35 Palestinians killed, Israeli officer missing GAZA CITY, Gaza Strip (AP) - A Gaza cease-fire quickly unraveled Friday as violence erupted in and around the southern town of Rafah, with at least 35 Palestinians killed by Israeli shelling and the military saying an infantry officer may have been captured. Israel and Hamas accused each other of breaking the cease-fire, which had been announced by the U.S. and the U.N. and took effect at 8:00 a.m. (0500 GMT) Friday. The fighting broke out less than two hours later.
US employers add 209K jobs, rate rises to 6.2 pct. WASHINGTON (AP) - U.S. employers extended their solid hiring into July by adding 209,000 jobs. It was the sixth straight month of job growth above 200,000, evidence that businesses are gradually shedding the caution that had marked the 5-year-old recovery. Still, July's gain was less than in the previous three months and probably wasn't strong enough to intensify fears that the Federal Reserve will soon raise interest rates to curb inflation.
In brief lull, Gaza's displaced survey devastation GAZA CITY, Gaza Strip (AP) - Bassem Abul Qumbus looked in despair at the wreck of his home. Shells had punched holes in an upper-floor bedroom. A wall had collapsed into the kitchen. The dozens of baby chicks he'd been raising on the roof were dead, except for three tiny survivors and a slightly injured white duck. "I'm heart-broken," said Abul Qumbus. The 35-year-old father of eight had spent the earnings of a lifetime - about $55,000 - to build the three-story home. Now he's not certain if it can be repaired.
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Ukraine: Search base set up at jet crash site HRABOVE, Ukraine (AP) - With the sound of artillery fire in the distance, dozens of international investigators arrived Friday at the zone where a Malaysia Airlines plane crashed in eastern Ukraine and began preparations to comb the rural area for remains of as many as 80 victims and jet debris. Several hours before they arrived, at least 10 Ukrainian soldiers were killed when their convoy was ambushed by pro-Russian separatist rebels in a town close to the wreckage site. Thirteen more soldiers were unaccounted for after the attack, officials said, and the bodies of four more people were being examined to determine whether they were soldiers or rebels.
12,000 evacuees return after Taiwan gas explosions KAOHSIUNG, Taiwan (AP) - The 12,000 people who fled in fear of more gas pipeline explosions in Taiwan's second-largest city returned to their homes Friday after authorities said there was no more risk of blasts like the series that ripped apart streets overnight, killing 26 people and injuring 267. With clean-up work underway in the more than 2 square kilometers (1 square mile) area, investigators were turning to the task of determining the cause of the blasts, the industrial city's worst such disaster in 16 years.
AP PHOTOS: City streets destroyed in Taiwan blasts City streets destroyed, transformed into trenches strewn with dirt, ripped pieces of pipe and jagged blocks of concrete. Broken fire trucks turned upside down, twisted soot-covered cars and motorcycles, ripped advertising signs. The site of underground gas explosions in Taiwan's second-largest city is a scene of destruction. The blasts hit a densely populated district where petrochemical companies operate pipelines in the city of Kaohsiung. The streets were busier than normal because people were visiting a nearby night market. Firefighters who went to investigate the early reports of a gas leak were among the dead and injured.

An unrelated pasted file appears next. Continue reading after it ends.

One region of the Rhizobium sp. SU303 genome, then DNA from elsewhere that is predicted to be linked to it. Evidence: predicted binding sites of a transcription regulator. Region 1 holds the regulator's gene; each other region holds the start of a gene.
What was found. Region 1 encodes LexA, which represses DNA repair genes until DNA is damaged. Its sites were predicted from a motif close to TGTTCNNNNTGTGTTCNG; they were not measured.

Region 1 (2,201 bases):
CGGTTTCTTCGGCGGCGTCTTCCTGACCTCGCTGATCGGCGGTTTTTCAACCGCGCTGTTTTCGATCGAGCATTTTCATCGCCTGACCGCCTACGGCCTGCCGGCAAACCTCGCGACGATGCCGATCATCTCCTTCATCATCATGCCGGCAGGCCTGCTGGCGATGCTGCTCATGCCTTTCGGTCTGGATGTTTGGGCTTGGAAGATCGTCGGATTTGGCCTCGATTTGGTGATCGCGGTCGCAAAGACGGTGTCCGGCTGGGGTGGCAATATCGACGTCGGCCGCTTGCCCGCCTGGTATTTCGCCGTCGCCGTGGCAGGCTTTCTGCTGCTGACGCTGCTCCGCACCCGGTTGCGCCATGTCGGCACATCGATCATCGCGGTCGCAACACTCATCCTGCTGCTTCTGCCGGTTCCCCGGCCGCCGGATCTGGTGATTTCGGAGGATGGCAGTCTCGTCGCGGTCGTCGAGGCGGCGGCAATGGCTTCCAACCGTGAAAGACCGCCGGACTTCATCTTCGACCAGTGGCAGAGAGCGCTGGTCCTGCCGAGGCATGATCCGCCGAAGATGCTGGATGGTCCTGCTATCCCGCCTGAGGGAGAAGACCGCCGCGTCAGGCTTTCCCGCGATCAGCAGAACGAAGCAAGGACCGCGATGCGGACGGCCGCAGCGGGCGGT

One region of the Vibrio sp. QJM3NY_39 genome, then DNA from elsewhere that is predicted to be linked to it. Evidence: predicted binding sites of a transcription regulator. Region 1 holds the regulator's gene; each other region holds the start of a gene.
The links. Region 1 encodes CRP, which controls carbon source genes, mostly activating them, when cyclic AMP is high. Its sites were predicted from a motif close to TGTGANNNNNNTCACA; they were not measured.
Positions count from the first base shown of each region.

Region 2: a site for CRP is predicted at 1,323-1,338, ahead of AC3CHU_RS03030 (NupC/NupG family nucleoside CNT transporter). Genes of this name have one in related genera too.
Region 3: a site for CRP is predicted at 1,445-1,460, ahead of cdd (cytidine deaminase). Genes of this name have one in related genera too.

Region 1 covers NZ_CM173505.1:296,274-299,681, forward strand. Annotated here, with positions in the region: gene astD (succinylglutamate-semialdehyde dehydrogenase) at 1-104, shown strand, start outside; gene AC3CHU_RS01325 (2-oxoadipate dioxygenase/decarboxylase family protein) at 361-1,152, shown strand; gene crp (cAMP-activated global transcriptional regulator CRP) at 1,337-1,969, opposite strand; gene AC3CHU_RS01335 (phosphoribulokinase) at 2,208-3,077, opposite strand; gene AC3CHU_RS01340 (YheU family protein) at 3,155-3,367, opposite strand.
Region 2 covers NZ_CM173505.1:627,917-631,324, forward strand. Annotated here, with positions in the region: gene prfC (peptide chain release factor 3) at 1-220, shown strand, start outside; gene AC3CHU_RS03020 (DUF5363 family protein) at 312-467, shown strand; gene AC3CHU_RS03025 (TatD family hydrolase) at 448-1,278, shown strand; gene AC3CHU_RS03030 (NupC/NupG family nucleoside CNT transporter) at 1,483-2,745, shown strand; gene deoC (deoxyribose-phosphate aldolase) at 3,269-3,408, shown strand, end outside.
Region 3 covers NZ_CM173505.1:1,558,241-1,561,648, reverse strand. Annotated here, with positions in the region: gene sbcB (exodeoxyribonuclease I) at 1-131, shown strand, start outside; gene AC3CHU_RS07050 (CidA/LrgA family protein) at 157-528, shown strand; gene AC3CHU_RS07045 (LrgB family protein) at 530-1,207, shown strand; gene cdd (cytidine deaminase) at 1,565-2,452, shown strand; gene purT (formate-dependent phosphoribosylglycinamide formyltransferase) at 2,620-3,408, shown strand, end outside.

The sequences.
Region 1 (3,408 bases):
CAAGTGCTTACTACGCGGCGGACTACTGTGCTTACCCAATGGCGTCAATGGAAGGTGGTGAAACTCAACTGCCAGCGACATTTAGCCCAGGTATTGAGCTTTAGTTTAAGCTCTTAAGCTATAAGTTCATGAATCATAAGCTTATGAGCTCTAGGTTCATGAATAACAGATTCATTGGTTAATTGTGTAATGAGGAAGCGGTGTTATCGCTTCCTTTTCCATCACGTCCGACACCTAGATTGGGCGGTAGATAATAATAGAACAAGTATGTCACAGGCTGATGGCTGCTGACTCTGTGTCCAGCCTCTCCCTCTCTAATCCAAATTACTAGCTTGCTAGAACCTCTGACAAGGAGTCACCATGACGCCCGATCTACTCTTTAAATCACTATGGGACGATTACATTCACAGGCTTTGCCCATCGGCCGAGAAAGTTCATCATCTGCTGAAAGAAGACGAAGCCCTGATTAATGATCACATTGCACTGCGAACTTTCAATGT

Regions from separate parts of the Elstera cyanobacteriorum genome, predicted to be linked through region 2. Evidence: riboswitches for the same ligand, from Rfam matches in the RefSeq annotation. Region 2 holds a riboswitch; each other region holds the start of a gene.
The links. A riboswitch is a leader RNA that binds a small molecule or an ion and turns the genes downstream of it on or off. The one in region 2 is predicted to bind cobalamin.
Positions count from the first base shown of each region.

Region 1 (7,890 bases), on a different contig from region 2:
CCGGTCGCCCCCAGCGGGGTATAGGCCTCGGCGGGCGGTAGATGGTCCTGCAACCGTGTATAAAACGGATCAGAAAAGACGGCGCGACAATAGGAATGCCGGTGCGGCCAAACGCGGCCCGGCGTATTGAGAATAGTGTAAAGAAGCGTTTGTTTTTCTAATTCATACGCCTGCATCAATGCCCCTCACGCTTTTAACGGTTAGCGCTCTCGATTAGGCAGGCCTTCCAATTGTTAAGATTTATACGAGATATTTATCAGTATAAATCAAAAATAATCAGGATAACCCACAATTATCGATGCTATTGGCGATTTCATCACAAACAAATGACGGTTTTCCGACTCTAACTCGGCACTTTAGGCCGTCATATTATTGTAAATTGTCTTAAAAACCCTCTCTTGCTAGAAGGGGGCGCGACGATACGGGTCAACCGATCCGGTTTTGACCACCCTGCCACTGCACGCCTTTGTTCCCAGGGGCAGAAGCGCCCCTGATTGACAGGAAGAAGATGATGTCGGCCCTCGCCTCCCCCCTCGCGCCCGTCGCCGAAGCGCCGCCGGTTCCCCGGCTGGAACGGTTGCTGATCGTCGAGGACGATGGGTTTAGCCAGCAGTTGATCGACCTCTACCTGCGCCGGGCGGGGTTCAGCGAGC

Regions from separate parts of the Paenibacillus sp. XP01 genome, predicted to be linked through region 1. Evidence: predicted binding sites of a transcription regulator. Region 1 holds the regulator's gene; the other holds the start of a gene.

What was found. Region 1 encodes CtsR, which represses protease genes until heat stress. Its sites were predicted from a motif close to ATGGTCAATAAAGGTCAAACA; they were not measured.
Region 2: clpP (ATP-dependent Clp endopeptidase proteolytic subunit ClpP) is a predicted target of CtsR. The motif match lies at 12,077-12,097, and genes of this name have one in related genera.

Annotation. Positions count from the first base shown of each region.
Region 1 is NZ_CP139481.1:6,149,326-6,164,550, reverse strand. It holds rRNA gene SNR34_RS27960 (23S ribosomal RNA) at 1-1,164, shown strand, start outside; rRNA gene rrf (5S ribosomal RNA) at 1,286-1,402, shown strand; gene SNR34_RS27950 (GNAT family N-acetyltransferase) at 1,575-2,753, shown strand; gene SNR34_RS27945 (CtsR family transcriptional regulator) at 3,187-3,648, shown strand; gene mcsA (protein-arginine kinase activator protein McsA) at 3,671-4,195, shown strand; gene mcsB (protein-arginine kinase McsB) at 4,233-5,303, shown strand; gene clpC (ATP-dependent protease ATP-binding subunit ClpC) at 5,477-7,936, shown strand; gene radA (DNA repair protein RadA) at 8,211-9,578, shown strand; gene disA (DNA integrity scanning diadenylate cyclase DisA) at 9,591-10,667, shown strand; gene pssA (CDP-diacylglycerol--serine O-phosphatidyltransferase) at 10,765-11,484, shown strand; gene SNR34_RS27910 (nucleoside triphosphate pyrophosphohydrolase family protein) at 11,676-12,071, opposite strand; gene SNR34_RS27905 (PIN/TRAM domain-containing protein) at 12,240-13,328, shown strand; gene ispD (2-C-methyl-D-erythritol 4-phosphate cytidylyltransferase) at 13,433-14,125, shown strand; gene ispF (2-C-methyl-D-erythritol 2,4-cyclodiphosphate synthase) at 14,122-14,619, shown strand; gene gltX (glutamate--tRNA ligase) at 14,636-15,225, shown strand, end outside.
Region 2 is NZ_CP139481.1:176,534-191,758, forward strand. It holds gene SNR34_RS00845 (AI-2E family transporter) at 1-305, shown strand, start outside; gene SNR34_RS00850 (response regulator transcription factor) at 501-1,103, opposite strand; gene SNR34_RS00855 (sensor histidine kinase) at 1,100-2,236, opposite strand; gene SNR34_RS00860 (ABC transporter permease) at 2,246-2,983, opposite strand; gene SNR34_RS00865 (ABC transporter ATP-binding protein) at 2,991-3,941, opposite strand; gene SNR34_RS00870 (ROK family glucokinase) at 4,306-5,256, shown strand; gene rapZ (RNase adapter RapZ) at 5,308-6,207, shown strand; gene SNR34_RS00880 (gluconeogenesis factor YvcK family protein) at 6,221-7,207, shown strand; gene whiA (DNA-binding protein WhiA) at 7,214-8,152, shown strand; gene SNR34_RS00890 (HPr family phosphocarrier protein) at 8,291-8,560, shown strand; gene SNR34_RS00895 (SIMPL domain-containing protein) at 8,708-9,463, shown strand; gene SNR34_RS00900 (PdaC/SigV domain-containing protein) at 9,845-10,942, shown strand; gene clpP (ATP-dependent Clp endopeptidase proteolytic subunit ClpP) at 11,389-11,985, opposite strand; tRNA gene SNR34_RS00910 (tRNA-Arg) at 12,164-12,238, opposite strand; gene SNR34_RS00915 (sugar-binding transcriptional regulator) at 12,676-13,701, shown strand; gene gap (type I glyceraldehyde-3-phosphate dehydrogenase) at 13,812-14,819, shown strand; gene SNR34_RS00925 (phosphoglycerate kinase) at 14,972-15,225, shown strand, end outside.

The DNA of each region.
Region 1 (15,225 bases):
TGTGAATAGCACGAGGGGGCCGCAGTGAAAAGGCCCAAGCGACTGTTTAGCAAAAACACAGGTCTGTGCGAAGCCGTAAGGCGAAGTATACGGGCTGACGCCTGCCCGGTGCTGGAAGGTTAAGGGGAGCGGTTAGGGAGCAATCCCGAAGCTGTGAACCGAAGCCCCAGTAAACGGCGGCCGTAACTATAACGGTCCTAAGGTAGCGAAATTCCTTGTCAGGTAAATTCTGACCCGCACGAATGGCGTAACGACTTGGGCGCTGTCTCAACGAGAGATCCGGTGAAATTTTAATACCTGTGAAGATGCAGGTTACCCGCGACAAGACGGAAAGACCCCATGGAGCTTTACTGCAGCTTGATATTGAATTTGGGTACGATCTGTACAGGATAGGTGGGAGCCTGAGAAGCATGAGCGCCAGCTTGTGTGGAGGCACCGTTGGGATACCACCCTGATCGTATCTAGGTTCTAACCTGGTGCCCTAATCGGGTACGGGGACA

Cantor to resign from House seat in August RICHMOND, Va. (AP) - After a surprise primary election loss, U.S. Rep. Eric Cantor will resign his seat in the House of Representatives months earlier than expected. The congressman will step down Aug. 18 and ask Virginia Gov. Terry McAuliffe to call a special election to enable his successor to take office immediately, Cantor spokesman Doug Heye said Friday.
CIA director reverses himself on Senate spying WASHINGTON (AP) - For months, CIA Director John Brennan stood firm in his insistence that the CIA had little to be ashamed of after searching the computers of the Senate Intelligence Committee. His defiant posture quickly collapsed after a devastating report by his own inspector general sided against the CIA on each key point of the dispute with the Senate. According to an unclassified summary of the report released Thursday, five agency employees - two lawyers and three computer specialists- improperly accessed Intelligence Committee computers earlier this year during a disagreement over interrogation documents. Then, despite Brennan ordering a halt to that operation, the CIA's office of security began an unauthorized investigation that led it to review the emails of Senate staffers and search them for key words.
WHO: Ebola moving faster than control efforts CONAKRY, Guinea (AP) - An Ebola outbreak that has killed more than 700 people in West Africa is moving faster than the efforts to control the disease, the head of the World Health Organization warned as presidents from the affected countries met Friday in Guinea's capital. Dr. Margaret Chan, director-general of the World Health Organization, said the meeting in Conakry "must be a turning point" in the battle against Ebola, which is now sickening people in three African capitals for the first time in history.
Poll: Foreign policy no longer Obama strong point WASHINGTON (AP) - Foreign policy used to be a bright spot in Americans' dimming opinion of President Barack Obama. Not anymore. Associated Press-GfK polling found a spring and summer of discontent with the president's handling of world events. Obama's consistently low marks across crises such as the fighting in Ukraine and the conflict between Israel and Hamas could benefit Republicans aiming to win control Congress in the fall.